How To Cold Smoke Bacon
My friend visited for a BBQ. He brought with him a thick pork belly that had already been skinned and weighed about 5.9Kgs
This is the thickest belly I’ve ever seen around.
I cut the belly into three slabs that are about the same size. I packed them since they were too large for zip lock bags. I weighed them out and used the bacon calculator to combine cure #1, salt, and sugar.
After that, I added 1/8 cup of granulated garlic, granulated onion, and black pepper to each bag.
I placed the slabs in the bags, then poured the cure solution into the belly and rubbed it in.
I vacuumed them and stored them in the refrigerator for 14 days.
Every day, I turned them over and massaged them. They are ready to breathe fresh air after 14 days.
The next step is to wash them. I recommend doing a fry test to check the salt level at this stage. If everything seems OK, go on to the drying step. If it appears excessively salty to you, immerse it in cold water and chill it for a couple of hours before tasting it again.
This one was soaked for 8 hours by me, but that may be too long for most people. I believe most men skip this step and do not wet their bellies at all. I’ve tried it that way, and it’s much too salty for us. As a result, we soak. You must ensure that they are entirely immersed.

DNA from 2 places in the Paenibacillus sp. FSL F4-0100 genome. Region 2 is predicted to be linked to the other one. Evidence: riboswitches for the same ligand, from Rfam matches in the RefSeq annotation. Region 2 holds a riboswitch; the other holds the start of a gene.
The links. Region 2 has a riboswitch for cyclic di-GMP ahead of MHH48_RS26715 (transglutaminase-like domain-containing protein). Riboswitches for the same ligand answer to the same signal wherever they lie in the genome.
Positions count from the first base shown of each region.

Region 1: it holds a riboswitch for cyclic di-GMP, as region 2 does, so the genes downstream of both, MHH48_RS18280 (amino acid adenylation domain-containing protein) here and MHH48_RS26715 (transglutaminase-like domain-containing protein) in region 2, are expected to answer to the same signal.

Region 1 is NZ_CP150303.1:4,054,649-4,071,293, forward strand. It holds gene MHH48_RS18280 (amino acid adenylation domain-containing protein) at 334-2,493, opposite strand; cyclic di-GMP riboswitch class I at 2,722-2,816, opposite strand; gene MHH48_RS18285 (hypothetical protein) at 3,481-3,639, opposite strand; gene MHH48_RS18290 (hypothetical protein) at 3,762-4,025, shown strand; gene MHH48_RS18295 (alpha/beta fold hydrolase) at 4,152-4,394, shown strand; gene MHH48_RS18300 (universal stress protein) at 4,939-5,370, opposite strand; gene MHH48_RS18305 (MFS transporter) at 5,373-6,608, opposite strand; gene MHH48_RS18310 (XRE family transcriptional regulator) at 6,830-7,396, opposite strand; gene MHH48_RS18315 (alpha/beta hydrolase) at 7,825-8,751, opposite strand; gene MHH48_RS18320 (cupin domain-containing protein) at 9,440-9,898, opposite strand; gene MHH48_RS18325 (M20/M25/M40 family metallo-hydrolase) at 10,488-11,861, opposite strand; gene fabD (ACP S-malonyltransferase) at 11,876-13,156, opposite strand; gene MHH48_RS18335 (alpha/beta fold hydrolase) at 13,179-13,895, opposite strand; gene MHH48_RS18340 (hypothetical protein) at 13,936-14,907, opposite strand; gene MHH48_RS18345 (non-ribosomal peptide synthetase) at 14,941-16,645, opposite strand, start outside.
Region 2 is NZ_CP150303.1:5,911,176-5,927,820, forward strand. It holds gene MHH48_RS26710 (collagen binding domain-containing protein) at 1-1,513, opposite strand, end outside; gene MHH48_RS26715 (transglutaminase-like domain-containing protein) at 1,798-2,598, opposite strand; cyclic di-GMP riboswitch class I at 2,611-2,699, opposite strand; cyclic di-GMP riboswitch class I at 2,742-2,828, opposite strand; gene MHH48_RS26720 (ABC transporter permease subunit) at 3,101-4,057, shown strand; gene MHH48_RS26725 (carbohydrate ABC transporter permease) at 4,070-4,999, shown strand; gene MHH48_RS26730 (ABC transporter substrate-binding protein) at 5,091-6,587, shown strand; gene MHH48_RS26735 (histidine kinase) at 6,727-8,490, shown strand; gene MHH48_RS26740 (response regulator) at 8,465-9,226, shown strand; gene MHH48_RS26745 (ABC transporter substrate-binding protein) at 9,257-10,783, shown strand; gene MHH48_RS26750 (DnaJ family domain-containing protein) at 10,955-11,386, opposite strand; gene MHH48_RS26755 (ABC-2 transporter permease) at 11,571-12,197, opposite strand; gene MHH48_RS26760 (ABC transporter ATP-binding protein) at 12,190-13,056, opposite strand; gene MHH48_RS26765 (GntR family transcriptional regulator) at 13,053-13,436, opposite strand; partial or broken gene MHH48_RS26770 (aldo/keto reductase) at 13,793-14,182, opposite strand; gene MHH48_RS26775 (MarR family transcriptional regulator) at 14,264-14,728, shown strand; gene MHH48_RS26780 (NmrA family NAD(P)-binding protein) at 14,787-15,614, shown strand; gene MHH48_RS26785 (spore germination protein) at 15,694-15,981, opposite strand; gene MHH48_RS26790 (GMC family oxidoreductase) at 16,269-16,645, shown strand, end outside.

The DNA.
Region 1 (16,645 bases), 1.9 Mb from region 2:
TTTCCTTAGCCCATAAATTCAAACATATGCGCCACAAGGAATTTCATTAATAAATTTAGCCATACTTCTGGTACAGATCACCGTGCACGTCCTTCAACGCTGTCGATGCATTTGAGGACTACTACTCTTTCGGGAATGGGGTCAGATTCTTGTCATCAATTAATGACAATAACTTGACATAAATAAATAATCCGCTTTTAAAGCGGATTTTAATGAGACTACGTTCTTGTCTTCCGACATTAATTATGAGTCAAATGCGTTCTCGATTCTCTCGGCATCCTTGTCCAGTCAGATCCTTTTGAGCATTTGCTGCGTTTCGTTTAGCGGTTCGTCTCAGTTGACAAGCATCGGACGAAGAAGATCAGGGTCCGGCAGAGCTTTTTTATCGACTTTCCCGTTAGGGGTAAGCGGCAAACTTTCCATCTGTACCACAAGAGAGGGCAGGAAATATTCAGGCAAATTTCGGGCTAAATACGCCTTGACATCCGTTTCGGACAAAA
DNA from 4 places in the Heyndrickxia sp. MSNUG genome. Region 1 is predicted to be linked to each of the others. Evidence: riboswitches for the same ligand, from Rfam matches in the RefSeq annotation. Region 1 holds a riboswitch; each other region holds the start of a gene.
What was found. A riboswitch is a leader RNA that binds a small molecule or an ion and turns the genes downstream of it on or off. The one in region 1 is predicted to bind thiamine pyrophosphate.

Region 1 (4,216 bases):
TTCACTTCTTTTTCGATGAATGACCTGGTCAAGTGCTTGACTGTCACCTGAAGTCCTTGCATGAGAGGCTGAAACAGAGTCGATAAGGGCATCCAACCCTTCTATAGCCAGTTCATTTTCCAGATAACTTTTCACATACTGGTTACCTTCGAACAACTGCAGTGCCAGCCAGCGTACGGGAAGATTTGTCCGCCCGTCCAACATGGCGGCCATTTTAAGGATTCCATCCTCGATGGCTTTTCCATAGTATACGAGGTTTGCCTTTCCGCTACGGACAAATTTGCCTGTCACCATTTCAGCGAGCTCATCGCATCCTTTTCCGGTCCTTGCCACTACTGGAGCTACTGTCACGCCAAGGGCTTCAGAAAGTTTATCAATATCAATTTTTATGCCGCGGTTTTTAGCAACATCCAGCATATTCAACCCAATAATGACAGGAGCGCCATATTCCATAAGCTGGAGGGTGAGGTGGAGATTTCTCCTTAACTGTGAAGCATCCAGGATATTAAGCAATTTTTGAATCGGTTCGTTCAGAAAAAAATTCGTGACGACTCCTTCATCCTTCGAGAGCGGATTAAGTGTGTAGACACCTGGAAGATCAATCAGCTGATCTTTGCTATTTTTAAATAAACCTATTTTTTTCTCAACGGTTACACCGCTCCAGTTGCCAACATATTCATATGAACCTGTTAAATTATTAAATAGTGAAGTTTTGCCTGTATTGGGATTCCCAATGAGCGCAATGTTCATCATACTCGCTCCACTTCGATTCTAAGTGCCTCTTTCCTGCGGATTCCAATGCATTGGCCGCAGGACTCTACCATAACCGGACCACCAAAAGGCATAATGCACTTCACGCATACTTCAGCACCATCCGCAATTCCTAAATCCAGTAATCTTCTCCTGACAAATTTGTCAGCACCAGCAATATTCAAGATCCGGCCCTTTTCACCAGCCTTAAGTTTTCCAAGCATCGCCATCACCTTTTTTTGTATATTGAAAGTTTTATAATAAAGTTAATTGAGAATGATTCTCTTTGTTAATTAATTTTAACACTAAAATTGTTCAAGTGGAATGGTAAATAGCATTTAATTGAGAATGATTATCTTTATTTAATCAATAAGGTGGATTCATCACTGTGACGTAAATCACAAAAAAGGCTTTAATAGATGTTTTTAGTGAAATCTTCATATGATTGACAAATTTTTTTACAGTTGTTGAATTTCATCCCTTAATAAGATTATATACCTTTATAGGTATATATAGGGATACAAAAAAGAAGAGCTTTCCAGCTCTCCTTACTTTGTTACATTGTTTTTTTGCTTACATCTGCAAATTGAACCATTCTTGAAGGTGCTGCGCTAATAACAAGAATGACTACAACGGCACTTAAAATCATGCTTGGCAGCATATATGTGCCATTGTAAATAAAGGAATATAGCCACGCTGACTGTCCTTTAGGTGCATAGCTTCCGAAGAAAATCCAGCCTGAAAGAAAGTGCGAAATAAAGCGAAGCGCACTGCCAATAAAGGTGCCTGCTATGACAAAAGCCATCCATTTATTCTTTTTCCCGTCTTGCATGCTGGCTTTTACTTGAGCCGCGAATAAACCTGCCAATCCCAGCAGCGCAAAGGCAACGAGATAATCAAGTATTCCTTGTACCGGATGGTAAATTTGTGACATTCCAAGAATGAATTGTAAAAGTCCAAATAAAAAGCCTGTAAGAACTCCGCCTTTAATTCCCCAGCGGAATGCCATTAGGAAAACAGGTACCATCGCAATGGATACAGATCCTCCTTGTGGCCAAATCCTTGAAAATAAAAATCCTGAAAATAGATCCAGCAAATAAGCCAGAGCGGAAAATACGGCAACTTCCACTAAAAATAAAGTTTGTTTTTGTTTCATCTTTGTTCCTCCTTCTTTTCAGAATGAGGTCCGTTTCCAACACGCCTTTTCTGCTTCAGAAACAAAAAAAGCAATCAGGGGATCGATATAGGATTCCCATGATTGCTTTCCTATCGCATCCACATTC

Into the fridge, it goes. Remove them from the water, dry them off, and place them in the fridge to dry for four days, uncovered. They are now ready to smoke.
Setup for cold smoking using a smoker.
Allow her to go wild! `I turned on a low-speed fan on the cold smoker and opened the ash pan approximately 1/2 inch to get a decent airflow flowing.
I also added weight to the lid, which tends to leak smoke.
I cold-smoked them for 10 hours with applewood until they were a good colour and had enough smoke.
Return to the fridge for another four days. They are ready to slice after four days. Before slicing them, I placed them in the freezer for 2 hours. I’m a little obsessed with slicing bacon against the grain. Because the grain on each slab runs in various directions, I sliced it against the grain until it changed, then cut it the other way.
I chopped up 10 pounds of bacon for the freezer and left some out for a couple of BLT sandwiches. I also had some bean soup leftovers.
We prefer to roast the bacon in the oven for BLTs. I packed the remainder of the bacon to freezing while it was cooking.
Judy had to bake some bread for the BLTs, too. BLTs aren’t complete without some good old-fashioned white bread.
The bacon has finished cooking and has been removed from the oven.
I’m putting together a sammie. Toss the bread with the toppings and toast it.
It’s here—a BLT with pickles cooked from scratch.
Homemade bacon is unbeatable!